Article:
"Summer at Little Beach Street Bakery" by Jenny Colgan is actually the 2nd book about the principal characters of the story, but I have not read the 1st one and it can very well stand alone.
Polly, her boyfriend and their tame puffin have recently moved into the lighthouse on a tidal island off Cornwall. It is a most unusual - and certainly not very comfortable - dwelling with each small circular room on its own floor and many, many stairs to run up and down every day.
At the bottom of the lighthouse, next to the fishing harbour, is Polly's bakery. Strictly speaking, it is not hers, but belongs to an elderly lady. Polly runs the bakery successfully and has made many friends among the locals. When the elderly lady dies, her daughter and grandson, both neither living on nor fond of the island, inherit the property.
Difficulties ensue, and soon Polly sees her whole world falling apart: Her boyfriend has to go back to the US to step in for his brother on the family farm, she is thrown out of the bakery and needs to find another means to earn a living (and pay the mortgage on the lighthouse), and to top it all off, her pet puffin has to go to the wildlife station for re-habitation in the wild where it belongs.
A cast of more or less credible (and some rather stereotype) characters make sure the book is not boring. Some twists and turns are foreseeable, others less so. It all culminates in a night so stormy and dangerous nobody on the island can remember anything like it. As Polly faces real life-threatening danger, all her other problems seem less significant. When the sun shines again, it does so in a metaphorical way, too.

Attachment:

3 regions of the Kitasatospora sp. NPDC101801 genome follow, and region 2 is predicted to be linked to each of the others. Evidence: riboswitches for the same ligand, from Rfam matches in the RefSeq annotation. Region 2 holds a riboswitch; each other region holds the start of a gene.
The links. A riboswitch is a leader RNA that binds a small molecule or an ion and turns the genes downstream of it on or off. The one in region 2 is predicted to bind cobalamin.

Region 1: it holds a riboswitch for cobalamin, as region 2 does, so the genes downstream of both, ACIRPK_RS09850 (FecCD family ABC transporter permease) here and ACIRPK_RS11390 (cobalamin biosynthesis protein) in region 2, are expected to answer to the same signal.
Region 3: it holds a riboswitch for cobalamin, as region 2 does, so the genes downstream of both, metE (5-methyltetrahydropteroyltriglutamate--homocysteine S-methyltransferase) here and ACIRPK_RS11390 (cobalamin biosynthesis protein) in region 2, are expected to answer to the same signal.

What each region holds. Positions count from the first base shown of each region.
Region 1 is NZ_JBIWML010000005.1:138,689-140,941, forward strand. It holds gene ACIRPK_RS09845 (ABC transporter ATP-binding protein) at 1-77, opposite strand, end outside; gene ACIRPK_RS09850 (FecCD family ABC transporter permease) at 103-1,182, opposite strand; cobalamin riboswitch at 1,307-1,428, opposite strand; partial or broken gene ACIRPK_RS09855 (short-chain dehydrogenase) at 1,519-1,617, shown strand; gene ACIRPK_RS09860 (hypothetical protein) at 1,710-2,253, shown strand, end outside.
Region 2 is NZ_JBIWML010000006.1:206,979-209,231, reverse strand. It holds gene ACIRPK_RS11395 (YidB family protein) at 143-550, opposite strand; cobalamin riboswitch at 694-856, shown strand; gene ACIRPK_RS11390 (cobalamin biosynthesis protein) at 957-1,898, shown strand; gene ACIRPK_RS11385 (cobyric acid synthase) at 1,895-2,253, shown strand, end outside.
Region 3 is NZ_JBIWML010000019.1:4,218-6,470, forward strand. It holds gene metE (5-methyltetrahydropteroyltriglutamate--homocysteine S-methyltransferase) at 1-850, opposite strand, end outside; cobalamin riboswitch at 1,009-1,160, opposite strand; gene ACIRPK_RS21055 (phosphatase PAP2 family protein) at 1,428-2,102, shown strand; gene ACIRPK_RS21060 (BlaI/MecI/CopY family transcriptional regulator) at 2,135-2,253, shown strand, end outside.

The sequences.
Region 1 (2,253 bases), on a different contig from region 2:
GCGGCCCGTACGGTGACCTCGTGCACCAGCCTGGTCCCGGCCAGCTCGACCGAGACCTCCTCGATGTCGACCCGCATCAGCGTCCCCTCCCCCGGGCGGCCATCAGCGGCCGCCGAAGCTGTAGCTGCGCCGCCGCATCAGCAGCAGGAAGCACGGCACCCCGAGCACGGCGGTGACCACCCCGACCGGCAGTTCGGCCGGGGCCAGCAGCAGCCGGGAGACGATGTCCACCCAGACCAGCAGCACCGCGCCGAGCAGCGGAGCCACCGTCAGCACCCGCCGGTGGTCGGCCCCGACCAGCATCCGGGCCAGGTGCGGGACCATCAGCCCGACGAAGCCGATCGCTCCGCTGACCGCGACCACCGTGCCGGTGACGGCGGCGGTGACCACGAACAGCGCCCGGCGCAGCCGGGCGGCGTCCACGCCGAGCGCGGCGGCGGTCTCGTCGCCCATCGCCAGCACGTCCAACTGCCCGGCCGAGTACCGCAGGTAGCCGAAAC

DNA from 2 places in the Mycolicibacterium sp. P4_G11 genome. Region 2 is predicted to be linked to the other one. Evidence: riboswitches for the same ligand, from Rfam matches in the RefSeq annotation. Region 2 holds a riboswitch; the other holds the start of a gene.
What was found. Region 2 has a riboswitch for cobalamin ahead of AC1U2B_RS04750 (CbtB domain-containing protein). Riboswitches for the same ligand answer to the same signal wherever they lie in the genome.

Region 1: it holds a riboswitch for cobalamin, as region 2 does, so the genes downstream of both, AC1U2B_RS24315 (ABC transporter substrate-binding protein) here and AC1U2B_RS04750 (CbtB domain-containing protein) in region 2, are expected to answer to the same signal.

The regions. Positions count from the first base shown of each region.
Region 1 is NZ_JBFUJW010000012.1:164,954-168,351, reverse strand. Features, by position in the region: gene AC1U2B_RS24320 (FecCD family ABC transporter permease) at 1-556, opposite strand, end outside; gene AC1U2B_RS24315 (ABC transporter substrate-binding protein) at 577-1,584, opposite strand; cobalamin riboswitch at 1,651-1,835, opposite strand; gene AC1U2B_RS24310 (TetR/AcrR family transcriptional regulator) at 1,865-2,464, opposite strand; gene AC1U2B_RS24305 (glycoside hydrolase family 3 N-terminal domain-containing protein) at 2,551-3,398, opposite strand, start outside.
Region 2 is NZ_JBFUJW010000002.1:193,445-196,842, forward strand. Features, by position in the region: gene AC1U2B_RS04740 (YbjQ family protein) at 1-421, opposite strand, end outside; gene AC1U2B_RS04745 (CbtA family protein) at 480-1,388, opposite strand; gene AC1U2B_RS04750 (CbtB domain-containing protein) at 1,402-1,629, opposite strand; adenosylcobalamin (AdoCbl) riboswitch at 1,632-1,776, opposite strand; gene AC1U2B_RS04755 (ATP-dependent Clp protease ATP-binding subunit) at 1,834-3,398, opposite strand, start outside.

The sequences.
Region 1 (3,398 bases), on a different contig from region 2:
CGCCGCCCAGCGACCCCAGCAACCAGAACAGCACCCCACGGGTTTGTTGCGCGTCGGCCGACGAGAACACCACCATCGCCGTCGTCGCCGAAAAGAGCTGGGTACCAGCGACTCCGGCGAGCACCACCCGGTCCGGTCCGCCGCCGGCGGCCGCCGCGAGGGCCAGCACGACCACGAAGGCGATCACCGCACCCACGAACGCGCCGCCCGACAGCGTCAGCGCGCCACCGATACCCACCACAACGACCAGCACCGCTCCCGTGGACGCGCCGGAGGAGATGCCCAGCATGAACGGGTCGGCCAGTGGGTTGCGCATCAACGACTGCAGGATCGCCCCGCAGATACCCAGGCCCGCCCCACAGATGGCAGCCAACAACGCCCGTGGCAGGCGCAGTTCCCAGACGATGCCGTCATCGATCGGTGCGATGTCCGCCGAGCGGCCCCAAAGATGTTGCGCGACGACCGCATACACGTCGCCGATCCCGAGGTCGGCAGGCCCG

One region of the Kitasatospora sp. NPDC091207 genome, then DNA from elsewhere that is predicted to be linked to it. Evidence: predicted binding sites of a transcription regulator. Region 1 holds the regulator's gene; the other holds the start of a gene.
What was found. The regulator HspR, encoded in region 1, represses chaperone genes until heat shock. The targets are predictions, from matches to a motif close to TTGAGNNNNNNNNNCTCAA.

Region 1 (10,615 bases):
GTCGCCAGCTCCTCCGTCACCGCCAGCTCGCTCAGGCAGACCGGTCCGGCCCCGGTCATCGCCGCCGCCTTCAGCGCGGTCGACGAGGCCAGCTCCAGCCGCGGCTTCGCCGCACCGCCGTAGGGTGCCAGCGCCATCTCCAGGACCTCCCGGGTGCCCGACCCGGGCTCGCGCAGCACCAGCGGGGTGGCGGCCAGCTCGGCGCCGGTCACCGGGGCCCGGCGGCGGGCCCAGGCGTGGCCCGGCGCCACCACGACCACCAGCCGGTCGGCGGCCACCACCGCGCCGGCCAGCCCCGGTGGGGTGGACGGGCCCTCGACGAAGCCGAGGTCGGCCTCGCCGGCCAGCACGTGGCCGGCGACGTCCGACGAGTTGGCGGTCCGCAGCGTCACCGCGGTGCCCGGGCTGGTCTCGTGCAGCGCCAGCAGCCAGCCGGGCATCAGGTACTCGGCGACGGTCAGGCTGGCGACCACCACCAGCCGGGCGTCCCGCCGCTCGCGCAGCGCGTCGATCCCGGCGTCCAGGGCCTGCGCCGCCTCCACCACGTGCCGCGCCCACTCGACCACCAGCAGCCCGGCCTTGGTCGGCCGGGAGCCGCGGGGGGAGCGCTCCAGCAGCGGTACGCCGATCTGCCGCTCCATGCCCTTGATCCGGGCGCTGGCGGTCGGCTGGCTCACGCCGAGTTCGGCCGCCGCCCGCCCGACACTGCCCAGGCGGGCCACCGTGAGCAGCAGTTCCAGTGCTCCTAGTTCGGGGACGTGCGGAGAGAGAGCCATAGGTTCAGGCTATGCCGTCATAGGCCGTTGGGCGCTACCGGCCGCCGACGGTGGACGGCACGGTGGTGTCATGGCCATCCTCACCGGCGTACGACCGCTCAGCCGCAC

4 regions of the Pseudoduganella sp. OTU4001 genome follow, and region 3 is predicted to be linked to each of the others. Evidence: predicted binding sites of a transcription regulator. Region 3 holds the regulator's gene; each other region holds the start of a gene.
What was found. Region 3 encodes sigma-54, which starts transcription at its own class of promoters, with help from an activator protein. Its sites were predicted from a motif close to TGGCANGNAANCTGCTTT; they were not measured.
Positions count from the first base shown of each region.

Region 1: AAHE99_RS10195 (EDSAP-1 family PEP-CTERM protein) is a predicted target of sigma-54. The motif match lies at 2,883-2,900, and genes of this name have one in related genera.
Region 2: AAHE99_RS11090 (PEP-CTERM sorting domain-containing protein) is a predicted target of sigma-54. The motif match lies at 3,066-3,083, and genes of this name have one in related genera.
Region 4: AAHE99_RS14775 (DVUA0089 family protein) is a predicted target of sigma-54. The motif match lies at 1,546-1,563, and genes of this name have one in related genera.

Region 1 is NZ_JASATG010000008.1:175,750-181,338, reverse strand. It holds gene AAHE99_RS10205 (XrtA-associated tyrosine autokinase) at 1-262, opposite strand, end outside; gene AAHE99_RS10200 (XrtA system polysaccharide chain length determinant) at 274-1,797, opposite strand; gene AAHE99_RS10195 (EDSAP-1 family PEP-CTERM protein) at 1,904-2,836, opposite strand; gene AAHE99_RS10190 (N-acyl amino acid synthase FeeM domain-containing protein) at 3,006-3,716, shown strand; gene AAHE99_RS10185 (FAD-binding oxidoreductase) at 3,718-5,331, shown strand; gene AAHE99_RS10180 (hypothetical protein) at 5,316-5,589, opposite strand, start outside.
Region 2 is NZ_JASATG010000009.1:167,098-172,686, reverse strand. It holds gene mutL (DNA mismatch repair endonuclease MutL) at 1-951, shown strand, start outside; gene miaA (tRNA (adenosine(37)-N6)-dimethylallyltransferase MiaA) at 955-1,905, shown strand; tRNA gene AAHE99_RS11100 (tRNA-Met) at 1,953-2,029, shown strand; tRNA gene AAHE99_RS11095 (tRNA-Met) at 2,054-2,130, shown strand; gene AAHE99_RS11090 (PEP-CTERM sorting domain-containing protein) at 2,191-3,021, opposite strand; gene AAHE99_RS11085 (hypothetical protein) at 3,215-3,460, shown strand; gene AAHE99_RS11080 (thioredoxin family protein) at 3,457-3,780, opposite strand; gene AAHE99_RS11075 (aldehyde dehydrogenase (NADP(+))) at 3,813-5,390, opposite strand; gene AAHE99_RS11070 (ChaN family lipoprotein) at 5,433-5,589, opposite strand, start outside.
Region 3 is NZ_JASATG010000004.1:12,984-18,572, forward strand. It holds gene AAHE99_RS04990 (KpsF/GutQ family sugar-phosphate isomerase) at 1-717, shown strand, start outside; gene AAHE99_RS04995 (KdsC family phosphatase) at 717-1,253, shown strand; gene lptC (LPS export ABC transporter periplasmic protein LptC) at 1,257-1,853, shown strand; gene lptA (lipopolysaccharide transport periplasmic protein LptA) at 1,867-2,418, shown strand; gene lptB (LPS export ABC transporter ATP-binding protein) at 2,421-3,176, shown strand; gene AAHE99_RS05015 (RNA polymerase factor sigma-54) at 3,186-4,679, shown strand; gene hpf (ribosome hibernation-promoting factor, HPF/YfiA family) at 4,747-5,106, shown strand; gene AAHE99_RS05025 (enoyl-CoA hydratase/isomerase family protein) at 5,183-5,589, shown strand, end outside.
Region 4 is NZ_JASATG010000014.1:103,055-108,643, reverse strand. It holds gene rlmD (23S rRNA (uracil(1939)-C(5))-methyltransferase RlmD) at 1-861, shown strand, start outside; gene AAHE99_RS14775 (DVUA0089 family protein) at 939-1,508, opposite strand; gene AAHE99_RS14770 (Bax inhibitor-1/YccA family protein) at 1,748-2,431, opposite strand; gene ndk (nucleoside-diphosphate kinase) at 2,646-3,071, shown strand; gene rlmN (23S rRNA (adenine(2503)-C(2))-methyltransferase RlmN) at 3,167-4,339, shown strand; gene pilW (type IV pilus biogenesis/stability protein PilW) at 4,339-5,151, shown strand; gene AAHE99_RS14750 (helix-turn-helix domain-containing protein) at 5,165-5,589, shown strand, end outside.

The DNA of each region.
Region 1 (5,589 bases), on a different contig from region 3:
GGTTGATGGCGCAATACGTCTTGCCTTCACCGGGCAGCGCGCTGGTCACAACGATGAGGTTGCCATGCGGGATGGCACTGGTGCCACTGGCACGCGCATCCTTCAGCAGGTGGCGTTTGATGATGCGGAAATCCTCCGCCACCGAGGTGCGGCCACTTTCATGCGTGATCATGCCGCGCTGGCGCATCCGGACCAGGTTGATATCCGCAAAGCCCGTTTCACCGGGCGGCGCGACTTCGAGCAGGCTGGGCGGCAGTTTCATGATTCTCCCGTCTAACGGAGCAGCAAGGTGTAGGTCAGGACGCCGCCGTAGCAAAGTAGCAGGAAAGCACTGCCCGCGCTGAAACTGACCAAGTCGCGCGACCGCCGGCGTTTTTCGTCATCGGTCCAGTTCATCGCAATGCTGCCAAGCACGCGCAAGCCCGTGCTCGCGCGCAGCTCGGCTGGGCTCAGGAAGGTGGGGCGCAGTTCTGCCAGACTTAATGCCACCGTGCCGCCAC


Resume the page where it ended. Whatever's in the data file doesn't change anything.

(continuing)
I must admit I was not overly fond of Polly or any of the other characters, nor did the puffin's cuteness melt my heart. But I put that down less to the author's writing than to my mindset these days. Maybe I simply wasn't in the mood for something you could call typical chick-lit.
The book is certainly pleasant and easy reading; if you allow it, it can even become something of a page-turner at times. But the allover impression it left on my mind was simply not deep enough, I'm afraid.
It wasn't my first Jenny Colgan read and possibly won't be my last, but I am not actively looking for more of her books; it's my mother-in-law who sent this to me, probably having several more piled up for me when I arrive in Yorkshire next week :-)